**(First posted to the internet in 2002.)**

**by Andrew R. Coggan, Ph.D. -**A lengthy, but hopefully informative and useful, post...

There have been a number of equations presented in the scientific literature describing human power output as a function of time, some derived from first principles modeling based on the underlying physiology, and some simply derived empirically. One of the simplest and most robust, though, is the original "critical power" concept of Monod, first proposed around 1960. Various formulations of this have been presented, but the original equation is a hyperbolic of the form:

t = W'/(W(dot) - W(dot)cp)

where t = time to exhaustion, W(dot)cp is the work rate (i.e., power)asymptote, and W' represents the degree of curvature of the relationship.In this form, time is the dependent variable, being determined by the rate of doing work, i.e., power output (W(dot)) in relation to the individual's critical power (W(dot)cp).

While this is logical (i.e., how long you can go is determined by how hard you are going relative to your own ability), actually fitting data to such a curvilinear relationship isn't esp. convenient. Hence, it is common to rearrange the equation to yield a linear equivalent, i.e.,:

Wlim = W' + W(dot)cp * t

In this expression, Wlim is the total amount of work accomplished during a given exercise bout and is the product of W(dot) and t (i.e.,since power = work/time, work = power * time). The above equation is of the form y = mx + b (or y = a +bx, if you prefer), with the slope of the line (i.e., W(dot)cp) being a person's"critical power".

Conceptually, critical power is a power that can be sustained "for a very long time without fatigue", and is "an inherent characteristic of the aerobic energy supply system". On a practical basis, critical power has been shown to correlate very closely with power at lactate threshold, although it may in fact be significantly (both statistically speaking, and from an athlete's perspective) higher depending on exactly how critical power and lactate threshold are measured/determined. On the other hand, the y-intercept of this relationship, W', represents a fixed amount of

*work*that can be accomplished during an exercise task to fatigue, but is non-renewable. Conceptually, this parameter reflects anaerobic capacity (not power), i.e., the total amount of energy that can be liberated from non-aerobic energy sources, i.e., from breakdown of high energy phosphate stores (ATP and PCr) and via production and accumulation of lactate. Support for this interpretation comes from experiments showing a close correlation between W' and total work performed during an all-out 30 second exercise test (i.e., a Wingate test), and between W' and maximal accumulated oxygen deficit. Moreover, critical power has been shown to be influenced by interventions that would be expected to affect aerobic energy production, e.g., hypoxia, whereas W' is not. Conversely, interventions expected to influence anaerobic capacity, such as creatine loading or resistance training (in untrained persons), have been shown to alter W' without changing critical power. Finally, whereas most of the research involving critical power has been performed using cycle ergometry (due to the convenience with which power can be measured), this conceptual formulation has been shown to closely describe performance in other sports, as well as the performance or function of isolated muscles/muscle groups.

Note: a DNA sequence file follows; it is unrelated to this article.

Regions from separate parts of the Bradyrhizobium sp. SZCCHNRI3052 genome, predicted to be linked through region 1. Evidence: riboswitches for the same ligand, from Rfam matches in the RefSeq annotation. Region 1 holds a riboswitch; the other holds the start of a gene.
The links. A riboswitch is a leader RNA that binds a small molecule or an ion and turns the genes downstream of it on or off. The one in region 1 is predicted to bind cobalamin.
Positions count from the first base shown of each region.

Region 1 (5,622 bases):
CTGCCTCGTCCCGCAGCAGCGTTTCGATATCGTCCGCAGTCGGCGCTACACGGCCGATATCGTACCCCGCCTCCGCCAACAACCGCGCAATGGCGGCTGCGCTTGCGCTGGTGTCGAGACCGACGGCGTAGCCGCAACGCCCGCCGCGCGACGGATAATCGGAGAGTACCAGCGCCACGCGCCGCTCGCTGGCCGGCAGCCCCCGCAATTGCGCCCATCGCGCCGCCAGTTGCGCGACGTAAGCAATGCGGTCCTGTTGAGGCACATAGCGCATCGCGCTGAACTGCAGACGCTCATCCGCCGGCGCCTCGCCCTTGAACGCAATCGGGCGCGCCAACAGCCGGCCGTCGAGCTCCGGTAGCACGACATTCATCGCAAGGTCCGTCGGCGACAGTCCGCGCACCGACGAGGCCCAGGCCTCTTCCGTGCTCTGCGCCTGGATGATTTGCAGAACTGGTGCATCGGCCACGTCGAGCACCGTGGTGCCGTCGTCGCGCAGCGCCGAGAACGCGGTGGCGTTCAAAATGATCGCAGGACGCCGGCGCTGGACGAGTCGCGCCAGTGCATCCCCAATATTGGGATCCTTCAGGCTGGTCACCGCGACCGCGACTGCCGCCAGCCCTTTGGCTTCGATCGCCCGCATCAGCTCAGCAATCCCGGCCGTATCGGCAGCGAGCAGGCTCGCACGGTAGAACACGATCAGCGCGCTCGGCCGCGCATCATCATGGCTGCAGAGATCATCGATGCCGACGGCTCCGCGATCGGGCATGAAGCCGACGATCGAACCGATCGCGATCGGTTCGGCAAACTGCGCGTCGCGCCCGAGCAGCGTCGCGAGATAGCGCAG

The critical power concept is not without its limitation...in particular, it tends to greatly overestimate the maximal power that can be generated for only a few seconds, and it predicts that there should be a power output below which fatigue will never occur. In addition, the exact values obtained for W' and critical power depend in part on the testing protocol, e.g., the exact combination of powers and durations used to define the curve, how fatigue is defined, etc. Nonetheless, despite its simplicity this equation describes the power vs duration curve quite well over a wide range of exercise intensities/durations,i.e., from perhaps 20 seconds out to several hours.

Relevant to the purposes and interests of this group, I think the critical power concept is useful for two reasons. One, it provides a very good conceptual framework for understanding the most basic factors determining exercise performance/power output (i.e., anaerobic and aerobic energy production), and how the contribution of each varies as a function of time. Two, actually measuring critical power is well within the capacity of anyone who owns a power meter (and understands a little bit about math), and thus provides a means of quantifying changes in fitness beyond just even "I was able to sustain X watts for Y seconds!". In other words, determination of critical power allows one to determine whether it is chances in anaerobic capacity or aerobic function (lactate threshold)accounting for any changes in performance, w/o requiring a trip to a laboratory or invasive measurements (blood sampling). This would be especially true for people using the SRM software, since it allows you to "extract"the necessary power and duration data from regular training and racing. (Although it should be noted that W' declines in direct proportion to W(dot) during the period of time immediately before the effort...as demonstrated by how hard it is to sprint very fast at the end of a TT!).

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